OECD / by Michael MacLeod, Vera Eory, Guillaume Gruère and Jussi Lankoski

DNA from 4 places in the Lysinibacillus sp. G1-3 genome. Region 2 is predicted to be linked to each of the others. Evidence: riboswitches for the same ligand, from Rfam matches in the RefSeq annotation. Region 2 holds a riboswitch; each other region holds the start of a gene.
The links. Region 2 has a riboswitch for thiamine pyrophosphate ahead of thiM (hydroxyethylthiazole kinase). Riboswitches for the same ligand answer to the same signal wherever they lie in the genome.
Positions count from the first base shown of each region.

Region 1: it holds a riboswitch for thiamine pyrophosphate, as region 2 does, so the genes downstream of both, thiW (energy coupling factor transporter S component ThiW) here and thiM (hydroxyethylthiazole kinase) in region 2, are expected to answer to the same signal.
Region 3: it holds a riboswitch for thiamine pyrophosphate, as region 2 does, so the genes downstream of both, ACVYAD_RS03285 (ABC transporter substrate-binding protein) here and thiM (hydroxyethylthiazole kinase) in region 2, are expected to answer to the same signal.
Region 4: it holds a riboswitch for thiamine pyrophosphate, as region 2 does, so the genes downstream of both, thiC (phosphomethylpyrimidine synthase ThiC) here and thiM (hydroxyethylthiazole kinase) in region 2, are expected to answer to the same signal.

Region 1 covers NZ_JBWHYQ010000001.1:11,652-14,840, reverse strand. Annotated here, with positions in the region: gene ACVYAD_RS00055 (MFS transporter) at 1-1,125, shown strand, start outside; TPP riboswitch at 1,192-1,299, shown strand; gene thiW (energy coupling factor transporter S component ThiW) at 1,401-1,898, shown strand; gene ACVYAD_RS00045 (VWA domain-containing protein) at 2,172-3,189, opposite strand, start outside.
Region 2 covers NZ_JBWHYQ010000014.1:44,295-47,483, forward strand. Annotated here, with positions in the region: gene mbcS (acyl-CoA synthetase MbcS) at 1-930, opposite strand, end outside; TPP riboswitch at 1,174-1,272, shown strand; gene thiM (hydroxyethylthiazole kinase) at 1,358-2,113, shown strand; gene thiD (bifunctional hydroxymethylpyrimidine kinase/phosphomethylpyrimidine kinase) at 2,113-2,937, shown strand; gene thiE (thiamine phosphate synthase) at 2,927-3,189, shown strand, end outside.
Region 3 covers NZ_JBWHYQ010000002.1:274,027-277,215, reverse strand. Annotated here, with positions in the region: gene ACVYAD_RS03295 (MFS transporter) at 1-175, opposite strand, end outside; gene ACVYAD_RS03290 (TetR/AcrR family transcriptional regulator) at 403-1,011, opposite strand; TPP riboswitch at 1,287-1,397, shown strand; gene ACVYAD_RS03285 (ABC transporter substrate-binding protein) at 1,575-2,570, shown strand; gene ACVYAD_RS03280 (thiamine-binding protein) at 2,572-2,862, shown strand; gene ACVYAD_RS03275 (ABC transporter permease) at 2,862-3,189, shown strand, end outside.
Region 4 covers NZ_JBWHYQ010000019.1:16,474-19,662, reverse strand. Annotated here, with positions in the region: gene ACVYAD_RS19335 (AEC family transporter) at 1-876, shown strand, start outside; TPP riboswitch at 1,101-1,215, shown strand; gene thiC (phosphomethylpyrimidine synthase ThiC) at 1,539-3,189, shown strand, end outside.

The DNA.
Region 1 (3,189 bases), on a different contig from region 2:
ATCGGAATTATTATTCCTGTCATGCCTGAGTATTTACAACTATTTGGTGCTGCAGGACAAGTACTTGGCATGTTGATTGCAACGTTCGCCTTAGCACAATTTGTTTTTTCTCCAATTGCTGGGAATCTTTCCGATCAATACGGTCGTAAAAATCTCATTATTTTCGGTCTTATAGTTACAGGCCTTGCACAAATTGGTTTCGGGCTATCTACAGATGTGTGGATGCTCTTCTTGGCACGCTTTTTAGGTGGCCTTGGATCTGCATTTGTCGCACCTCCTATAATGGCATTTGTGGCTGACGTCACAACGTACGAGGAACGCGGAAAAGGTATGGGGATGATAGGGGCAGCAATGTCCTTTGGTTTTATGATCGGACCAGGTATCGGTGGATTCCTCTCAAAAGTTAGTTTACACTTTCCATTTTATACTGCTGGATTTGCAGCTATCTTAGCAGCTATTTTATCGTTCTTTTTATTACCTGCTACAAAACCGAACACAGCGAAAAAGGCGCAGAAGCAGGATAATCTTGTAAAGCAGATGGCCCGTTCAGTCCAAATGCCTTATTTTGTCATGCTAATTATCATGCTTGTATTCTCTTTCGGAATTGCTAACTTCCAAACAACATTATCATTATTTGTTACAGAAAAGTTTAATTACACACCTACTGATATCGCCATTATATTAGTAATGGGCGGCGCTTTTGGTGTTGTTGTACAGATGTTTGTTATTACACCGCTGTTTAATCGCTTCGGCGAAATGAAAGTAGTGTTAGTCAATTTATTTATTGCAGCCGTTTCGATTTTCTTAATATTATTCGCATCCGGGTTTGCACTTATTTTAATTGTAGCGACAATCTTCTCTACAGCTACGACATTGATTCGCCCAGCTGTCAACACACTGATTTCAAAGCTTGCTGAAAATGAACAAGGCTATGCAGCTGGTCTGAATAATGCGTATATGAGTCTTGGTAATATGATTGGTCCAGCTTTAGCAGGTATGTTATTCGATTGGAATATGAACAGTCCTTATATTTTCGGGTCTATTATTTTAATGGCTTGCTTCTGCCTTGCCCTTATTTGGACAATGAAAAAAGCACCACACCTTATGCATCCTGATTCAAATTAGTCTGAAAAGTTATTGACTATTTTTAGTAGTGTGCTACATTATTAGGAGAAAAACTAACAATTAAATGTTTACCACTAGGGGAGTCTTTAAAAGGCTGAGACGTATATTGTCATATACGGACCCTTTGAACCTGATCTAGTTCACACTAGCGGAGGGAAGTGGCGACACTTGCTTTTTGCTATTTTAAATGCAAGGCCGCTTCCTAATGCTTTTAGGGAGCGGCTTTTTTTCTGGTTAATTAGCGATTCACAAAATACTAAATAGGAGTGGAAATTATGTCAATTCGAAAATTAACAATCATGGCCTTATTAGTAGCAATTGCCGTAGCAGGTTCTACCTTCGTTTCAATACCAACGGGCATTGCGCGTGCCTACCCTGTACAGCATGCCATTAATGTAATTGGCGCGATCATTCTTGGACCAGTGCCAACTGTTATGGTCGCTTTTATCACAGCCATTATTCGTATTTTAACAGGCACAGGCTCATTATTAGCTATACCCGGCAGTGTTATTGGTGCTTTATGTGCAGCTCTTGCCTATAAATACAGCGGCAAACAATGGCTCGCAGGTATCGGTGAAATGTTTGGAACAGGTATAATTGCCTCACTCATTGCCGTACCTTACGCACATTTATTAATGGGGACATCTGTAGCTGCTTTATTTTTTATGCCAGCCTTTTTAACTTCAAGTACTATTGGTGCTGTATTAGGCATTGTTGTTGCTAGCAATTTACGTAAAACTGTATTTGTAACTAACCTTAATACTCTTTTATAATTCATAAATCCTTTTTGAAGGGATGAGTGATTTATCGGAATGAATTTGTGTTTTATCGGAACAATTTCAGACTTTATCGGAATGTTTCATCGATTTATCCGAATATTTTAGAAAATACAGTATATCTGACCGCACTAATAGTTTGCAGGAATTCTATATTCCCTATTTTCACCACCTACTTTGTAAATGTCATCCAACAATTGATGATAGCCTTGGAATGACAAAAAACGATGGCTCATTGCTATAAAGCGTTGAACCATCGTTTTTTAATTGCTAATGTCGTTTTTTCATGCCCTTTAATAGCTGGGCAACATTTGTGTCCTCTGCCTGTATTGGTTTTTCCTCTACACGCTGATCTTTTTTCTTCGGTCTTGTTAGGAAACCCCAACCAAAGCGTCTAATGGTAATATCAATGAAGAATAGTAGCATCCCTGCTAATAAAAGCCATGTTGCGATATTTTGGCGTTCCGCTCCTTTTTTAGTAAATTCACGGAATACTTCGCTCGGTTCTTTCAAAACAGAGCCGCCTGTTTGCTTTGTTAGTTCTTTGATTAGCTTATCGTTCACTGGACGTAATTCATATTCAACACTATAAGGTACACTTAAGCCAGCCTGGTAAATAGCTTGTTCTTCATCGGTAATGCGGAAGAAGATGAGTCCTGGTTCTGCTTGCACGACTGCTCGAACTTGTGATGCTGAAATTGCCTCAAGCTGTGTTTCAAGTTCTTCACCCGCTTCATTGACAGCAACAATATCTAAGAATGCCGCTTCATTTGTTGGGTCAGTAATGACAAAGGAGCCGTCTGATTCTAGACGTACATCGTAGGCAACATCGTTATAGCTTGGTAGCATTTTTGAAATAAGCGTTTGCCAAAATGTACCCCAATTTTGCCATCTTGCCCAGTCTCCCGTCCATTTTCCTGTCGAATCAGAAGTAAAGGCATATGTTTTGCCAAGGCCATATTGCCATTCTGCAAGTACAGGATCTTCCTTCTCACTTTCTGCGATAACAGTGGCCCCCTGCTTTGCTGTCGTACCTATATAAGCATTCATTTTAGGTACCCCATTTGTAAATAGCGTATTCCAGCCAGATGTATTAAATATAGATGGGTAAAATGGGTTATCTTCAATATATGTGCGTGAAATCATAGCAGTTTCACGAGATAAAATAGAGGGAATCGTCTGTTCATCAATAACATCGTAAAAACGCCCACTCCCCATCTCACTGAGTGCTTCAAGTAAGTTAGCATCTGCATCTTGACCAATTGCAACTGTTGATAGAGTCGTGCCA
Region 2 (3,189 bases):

This paper reviews the international literature on the cost-effectiveness of supply-side mitigation measures that can reduce the emissions intensity of agriculture while maintaining or increasing production. Sixty-five recent international studies of cost-effectiveness covering 181 individual activities are reviewed. Nine case studies of well covered mitigation measures, generally using a cost-engineering approach, illustrate significant differences in the cost-effectiveness of measures across countries and studies, in part due to contextual differences. Although caution needs to be exercised in comparing heterogeneous studies, the results suggest that measures based on fertiliser use efficiency, cattle breeding, and potentially improving energy efficiency in mobile machinery, are often considered highly cost-effective mitigation measures across countries. A preliminary overview of policy highlights the existence of a range of options to encourage the adoption of cost-effective measures, from information to incentive-based policies. Further analysis is needed to address remaining estimation challenges and to help determine how mitigation measures may be embedded into broader climate, agricultural and environmental policy frameworks.